Down the road on Thursday, the troops may have been gathering in the heat for a reenactment of the Battle of Bull Run — or, if you’re from the South, “The First Battle of Manassas” — but in the cool dimness of the Hylton Performing Arts Center, the 150th anniversary of that bloody battle was commemorated with the musical equivalent of fireworks.
It was the last of three concerts that conductor Lorin Maazel and the young students of his Castleton Festival Orchestra performed at Hylton this summer. This one, pictorially conceived and featuring all American works, was a doozy — two hours of splashing color ricocheting off the walls. And there was the added attraction of mezzo-soprano Denyce Graves, on hand to lead off with the national anthem (she can actually sing it) and, later, to perform a set of Stephen Foster songs.
Maazel chose a program that had nothing to do with the Civil War but everything to do with what we have come to think of as an “American sound.” As he usually does at his Castleton concerts, he conducted the opening and closing pieces — in this case “On the Trail” from Grofe’s “Grand Canyon Suite” and Gershwin’s “An American in Paris” — and gave over the baton to his conducting associates for the rest.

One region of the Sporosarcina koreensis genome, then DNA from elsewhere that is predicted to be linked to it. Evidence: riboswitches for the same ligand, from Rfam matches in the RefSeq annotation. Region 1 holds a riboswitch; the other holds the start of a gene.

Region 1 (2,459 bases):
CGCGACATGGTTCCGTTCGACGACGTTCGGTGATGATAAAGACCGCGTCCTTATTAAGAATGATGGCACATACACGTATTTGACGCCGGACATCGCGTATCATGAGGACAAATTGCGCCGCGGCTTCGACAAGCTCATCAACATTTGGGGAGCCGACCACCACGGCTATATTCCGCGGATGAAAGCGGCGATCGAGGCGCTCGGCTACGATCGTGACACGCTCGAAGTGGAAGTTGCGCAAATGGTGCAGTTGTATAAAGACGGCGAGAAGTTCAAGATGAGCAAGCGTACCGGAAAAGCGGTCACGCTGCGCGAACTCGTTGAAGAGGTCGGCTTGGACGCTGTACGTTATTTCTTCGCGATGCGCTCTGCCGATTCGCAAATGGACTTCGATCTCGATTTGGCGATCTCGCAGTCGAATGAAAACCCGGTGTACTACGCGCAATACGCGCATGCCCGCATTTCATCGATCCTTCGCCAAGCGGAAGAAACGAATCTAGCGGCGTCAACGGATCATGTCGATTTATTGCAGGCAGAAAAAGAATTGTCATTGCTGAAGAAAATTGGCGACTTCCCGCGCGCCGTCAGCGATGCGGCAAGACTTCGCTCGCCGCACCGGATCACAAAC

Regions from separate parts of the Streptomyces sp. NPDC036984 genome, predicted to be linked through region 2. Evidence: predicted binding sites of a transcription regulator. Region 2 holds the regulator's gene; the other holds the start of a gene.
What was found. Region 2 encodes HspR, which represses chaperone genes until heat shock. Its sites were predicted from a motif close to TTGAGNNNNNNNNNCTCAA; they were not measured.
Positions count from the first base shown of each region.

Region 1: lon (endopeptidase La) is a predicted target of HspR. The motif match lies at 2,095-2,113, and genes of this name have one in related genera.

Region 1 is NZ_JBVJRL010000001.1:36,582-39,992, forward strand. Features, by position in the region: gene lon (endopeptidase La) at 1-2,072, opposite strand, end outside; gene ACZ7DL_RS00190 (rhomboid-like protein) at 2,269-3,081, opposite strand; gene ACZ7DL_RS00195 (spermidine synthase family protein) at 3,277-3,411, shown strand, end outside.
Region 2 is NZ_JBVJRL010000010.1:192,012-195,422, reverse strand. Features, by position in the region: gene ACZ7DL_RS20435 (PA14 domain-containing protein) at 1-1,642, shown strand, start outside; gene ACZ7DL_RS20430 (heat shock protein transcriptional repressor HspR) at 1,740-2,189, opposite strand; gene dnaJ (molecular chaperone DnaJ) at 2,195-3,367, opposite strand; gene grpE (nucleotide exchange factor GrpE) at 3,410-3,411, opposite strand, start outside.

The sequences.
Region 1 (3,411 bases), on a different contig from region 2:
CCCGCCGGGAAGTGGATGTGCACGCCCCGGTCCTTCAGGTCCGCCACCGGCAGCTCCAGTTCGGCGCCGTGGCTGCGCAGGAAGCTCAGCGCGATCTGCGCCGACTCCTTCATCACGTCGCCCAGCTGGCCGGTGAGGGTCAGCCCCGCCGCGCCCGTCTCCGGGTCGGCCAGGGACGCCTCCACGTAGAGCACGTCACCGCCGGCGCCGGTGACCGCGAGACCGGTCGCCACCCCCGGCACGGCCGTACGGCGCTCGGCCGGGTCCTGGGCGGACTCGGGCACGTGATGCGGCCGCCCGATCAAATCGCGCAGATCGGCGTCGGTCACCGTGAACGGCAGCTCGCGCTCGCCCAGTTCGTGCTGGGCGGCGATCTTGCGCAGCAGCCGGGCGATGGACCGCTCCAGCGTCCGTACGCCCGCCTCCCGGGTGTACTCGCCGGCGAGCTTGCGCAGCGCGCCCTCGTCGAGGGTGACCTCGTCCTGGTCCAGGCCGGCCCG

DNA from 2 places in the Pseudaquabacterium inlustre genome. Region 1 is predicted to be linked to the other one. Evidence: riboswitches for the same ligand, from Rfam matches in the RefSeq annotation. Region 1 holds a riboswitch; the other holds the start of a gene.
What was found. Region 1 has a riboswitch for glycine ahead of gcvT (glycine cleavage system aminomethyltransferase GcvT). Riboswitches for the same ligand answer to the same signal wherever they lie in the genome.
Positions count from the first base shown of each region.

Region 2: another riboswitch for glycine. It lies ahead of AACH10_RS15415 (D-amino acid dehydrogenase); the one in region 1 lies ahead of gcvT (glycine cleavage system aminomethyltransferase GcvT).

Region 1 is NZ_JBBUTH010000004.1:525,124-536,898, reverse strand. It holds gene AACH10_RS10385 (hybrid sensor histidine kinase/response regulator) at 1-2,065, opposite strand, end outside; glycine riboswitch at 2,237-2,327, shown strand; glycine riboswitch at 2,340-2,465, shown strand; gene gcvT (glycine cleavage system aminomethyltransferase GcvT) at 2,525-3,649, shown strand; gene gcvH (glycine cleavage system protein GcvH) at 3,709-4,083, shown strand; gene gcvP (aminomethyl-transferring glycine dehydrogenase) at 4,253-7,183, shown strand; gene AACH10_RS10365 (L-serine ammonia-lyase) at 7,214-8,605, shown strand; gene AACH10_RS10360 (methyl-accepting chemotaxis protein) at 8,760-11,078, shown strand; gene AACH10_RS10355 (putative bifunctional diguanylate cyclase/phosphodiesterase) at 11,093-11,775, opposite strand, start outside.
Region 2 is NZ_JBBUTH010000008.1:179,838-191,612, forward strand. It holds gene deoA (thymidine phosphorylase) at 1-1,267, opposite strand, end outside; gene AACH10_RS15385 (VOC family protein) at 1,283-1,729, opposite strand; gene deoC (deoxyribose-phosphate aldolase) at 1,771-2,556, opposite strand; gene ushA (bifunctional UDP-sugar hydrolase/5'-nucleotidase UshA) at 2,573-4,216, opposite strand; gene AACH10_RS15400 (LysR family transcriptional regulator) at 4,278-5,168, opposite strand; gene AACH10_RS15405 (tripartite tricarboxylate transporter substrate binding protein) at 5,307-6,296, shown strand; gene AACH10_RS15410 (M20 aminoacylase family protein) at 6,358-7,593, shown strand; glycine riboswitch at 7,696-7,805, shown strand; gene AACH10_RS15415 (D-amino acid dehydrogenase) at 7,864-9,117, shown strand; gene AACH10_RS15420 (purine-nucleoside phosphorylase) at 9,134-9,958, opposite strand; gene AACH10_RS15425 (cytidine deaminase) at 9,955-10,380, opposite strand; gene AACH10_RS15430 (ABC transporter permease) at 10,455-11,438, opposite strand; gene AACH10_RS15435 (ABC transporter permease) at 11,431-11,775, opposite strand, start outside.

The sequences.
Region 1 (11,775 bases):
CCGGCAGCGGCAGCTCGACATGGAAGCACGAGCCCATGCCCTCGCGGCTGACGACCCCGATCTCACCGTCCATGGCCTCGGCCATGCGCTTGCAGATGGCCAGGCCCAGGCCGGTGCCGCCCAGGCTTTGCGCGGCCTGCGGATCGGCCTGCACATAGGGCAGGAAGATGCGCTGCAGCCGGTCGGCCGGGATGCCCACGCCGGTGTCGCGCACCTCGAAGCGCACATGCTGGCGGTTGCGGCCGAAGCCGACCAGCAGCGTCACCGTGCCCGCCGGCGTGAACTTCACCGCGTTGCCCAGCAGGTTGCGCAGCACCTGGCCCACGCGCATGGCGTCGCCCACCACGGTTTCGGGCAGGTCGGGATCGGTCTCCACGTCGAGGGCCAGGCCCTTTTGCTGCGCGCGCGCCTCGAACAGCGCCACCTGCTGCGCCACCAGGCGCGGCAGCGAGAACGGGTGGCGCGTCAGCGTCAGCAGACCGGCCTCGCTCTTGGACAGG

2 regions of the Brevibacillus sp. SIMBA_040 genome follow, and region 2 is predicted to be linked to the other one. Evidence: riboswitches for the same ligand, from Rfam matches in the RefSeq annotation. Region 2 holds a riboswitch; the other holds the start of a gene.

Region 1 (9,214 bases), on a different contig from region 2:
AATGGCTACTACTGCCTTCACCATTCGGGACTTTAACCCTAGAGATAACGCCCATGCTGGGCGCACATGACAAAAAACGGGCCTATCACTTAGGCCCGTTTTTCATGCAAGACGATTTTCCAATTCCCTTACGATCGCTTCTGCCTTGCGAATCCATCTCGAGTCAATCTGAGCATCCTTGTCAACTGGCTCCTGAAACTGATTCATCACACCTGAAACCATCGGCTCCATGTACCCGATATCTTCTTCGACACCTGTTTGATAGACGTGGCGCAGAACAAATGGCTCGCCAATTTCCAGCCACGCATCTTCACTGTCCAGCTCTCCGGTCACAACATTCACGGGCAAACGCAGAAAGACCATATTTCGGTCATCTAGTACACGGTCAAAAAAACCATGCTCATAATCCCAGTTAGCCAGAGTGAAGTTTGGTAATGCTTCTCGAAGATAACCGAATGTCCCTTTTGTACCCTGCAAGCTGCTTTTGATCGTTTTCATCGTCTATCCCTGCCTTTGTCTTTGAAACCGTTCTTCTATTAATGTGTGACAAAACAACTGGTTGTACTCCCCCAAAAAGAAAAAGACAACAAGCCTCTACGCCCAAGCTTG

Blake Richardson led a cerebral performance of Copland’s “Appalachian Spring” that was neatly crafted but sounded a little premeditated. Joshua Weilerstein, on the other hand, danced his way through a reading of the “Symphonic Dances” from Bernstein’s “West Side Story” that was raw, threatening and exhilarating at the same time. It would be interesting to see and hear what he would do with something less dramatically evocative.
Graves was a wonderful presence onstage, but with that creamy voice produced so far back in her throat, the Foster songs sounded dark — the words muddied and without discernible consonants. The orchestra was alert, powerful and, for the most part, precise, and the concertmaster, saddled with a bunch of solos, did a terrific job.
Reinthaler is a freelance writer.